The 2016 Toyota Mirai Fuel Cell Sedan, Toyota’s first production hydrogen fuel cell car, has long been billed by Toyota as the next logical step in the evolution of the automobile. With Toyota firmly committed to fuel cell technology and plans already well under way for the production of its next-generation 2020 fuel cell car, you’d be forgiven for thinking that the complex, high-tech, high cost Mirai will be built by Toyota at a brand-new, multi-billion dollar production facility dedicated to the complex and costly production of its first fuel cell car.
But while Toyota says it’s invested in hydrogen fuel cell technology for the long run, the Toyota Mirai won’t be produced by robots in a full-automated green-field production facility somewhere in Japan. Instead, Toyota’s first hydrogen fuel cell vehicle is going to be built by hand in the small LFA Works backlot facility at Toyota’s Motomachi assembly plant in Toyota City.
The facility, as the name might suggest, produced the limited-production Lexus LFA V10 carbon-fibre supercar for the two years it was manufactured between 2010 and 2012. Since then, the LFA Works has become Toyota’s go-to place for limited-production vehicles, most recently being home to production for a limited-production$10,000 Carbon-fibre bicycle sold as the Lexus F Sport Roadbike to Lexus’ elite customers.
Toyota says it has chosen the LFA Works facility as home to initial Mirai assembly because of the plant’s highly-trained workforce, who are known for their versatility and attention to detail. But while the LFA Works is known for the level of craftsmanship each of its workers posses, it isn’t a high-volume facility. During the two years that the Lexus LFA V10 was built there, only five hundred vehicles rolled off the production line. During the three months that the LFA Works was producing bicycles rather than cars, only 100 Lexus F Sport Roadbikes were built.
While the LFA Works might be the best place Toyota has to assemble the Mirai however, its artisan approach to car building means that those who order a Mirai may find it takes a considerable amount of time to arrive.
“Each unit is carefully built with utmost care. So therefore, the production volume might be limited,” said Toyota’s vice president for domestic sales Masamoto Maekawa. “During the initial stages, delivery time might be delayed.”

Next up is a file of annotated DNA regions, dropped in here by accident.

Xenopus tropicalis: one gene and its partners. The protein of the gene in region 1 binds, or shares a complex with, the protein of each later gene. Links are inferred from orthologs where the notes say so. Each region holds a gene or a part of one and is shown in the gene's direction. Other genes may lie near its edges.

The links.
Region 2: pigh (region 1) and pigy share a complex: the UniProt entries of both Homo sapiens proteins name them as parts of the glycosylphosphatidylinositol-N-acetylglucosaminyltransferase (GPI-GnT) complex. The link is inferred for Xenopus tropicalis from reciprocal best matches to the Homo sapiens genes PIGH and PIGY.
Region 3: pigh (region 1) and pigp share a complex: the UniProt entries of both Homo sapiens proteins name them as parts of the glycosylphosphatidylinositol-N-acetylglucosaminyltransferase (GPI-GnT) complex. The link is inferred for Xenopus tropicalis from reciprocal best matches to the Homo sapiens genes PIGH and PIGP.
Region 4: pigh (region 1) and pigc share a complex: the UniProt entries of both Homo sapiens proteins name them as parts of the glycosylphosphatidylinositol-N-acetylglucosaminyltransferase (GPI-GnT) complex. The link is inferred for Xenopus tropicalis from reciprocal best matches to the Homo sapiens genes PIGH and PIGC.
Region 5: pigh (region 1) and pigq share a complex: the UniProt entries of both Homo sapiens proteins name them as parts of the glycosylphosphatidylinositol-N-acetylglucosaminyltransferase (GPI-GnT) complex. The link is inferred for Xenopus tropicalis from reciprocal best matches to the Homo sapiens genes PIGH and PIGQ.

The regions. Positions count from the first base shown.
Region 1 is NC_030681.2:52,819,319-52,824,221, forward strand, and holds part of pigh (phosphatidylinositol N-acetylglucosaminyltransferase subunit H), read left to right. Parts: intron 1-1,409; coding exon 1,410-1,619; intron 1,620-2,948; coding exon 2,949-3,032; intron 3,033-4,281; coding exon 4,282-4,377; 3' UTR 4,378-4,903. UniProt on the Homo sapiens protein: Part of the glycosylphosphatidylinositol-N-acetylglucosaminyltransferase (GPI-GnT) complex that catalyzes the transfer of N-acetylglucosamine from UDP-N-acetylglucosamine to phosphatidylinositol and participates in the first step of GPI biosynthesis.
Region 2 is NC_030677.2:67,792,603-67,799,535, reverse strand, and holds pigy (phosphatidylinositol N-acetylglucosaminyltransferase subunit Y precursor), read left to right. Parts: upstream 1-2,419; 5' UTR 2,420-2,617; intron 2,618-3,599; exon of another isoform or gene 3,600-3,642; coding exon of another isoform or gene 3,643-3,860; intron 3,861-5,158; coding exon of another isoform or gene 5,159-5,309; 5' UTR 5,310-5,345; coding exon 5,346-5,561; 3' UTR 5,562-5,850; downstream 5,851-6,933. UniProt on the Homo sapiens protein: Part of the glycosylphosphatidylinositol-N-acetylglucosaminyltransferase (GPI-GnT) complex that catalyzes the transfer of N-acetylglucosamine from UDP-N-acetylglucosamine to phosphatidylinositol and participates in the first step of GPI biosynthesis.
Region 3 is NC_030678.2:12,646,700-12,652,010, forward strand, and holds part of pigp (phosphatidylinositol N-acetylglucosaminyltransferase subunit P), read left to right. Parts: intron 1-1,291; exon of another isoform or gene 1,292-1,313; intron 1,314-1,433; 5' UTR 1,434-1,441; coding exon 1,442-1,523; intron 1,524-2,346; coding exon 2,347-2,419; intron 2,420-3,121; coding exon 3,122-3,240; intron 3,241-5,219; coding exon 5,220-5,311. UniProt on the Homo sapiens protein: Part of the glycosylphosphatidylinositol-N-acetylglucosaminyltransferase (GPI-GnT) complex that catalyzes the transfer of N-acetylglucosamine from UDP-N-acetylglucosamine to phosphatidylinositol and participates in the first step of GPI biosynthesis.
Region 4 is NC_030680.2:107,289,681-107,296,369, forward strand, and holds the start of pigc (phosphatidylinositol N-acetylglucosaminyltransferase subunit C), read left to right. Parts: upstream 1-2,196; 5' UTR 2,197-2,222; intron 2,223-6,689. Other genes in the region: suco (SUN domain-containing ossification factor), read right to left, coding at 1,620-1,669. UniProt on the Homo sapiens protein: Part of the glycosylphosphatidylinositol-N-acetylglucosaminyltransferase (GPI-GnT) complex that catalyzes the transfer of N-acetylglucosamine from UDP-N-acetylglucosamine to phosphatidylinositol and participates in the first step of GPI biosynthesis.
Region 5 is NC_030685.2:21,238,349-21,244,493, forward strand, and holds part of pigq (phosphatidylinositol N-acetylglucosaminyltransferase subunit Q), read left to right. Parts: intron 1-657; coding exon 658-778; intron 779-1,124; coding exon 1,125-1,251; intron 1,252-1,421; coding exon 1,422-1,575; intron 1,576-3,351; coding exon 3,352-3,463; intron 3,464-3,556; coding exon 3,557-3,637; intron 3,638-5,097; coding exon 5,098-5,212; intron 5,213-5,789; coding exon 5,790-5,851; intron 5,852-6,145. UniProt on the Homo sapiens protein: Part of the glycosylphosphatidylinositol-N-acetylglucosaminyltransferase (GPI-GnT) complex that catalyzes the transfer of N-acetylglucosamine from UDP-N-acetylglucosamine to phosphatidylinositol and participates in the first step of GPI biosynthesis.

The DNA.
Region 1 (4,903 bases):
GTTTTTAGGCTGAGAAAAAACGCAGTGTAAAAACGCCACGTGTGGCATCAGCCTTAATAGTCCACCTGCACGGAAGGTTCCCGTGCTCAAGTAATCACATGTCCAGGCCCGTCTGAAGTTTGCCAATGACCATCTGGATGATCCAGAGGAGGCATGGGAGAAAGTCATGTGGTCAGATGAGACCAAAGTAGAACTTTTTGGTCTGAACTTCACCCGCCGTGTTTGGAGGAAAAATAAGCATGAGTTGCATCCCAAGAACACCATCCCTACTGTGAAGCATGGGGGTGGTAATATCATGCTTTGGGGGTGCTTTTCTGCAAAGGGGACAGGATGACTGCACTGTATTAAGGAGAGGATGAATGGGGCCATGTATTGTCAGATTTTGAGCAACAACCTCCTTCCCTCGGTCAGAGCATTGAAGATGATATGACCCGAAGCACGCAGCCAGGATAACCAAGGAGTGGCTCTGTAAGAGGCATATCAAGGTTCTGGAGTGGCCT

At the moment, Maekawa says Toyota has received around 200 orders for the 2016 Mirai, with the majority of orders coming from corporate and governmental fleets within Japan. But even with just 200 orders, Maekawa warns that anyone placing an order in Japan today for a Mirai will find themselves waiting until next summer for delivery.
That’s because initial production speed is likely to be well below the facility’s theoretical maximum capacity as Toyota and its LFA Works craftsmen acquaint themselves with the Mirai’s complex construction and unusual fuel system. Even when the facility is up to speed however, Toyota is planning to make just 700 fuel cell sedans in the first year, equivalent to just over three cars per day. Even with a theoretical maximum output of 2,000 cars per year, the LFA Works would only be producing ten Toyota Mirai fuel cell sedans every day.
While final assembly will happen at Toyota’s LFA Works however, the Toyota Mirai’s drivetrain and other components will be made at the nearby Toyota Honsha plant, where Toyota produces everything from suspension components to hybrid drivetrains and the lithium-ion battery packs used in its Prius Plug-in Hybrid. With core components being produced using more conventional production methods elsewhere, this means that Toyota should be able to move Mirai production elsewhere as and when it needs to.
Yet perhaps there’s a more pressing question that we’re keen to find an answer to: the actual cost to Toyota of each Mirai fuel cell sedan.
With the fuel cell stack estimated to cost somewhere near $50,000 and just a handful of vehicles due to be built every day by the artisans at the LFA Works, we’re guessing that Mirai build costs are well beyond the $57,500 Toyota is selling this limited-production fuel cell sedan for.
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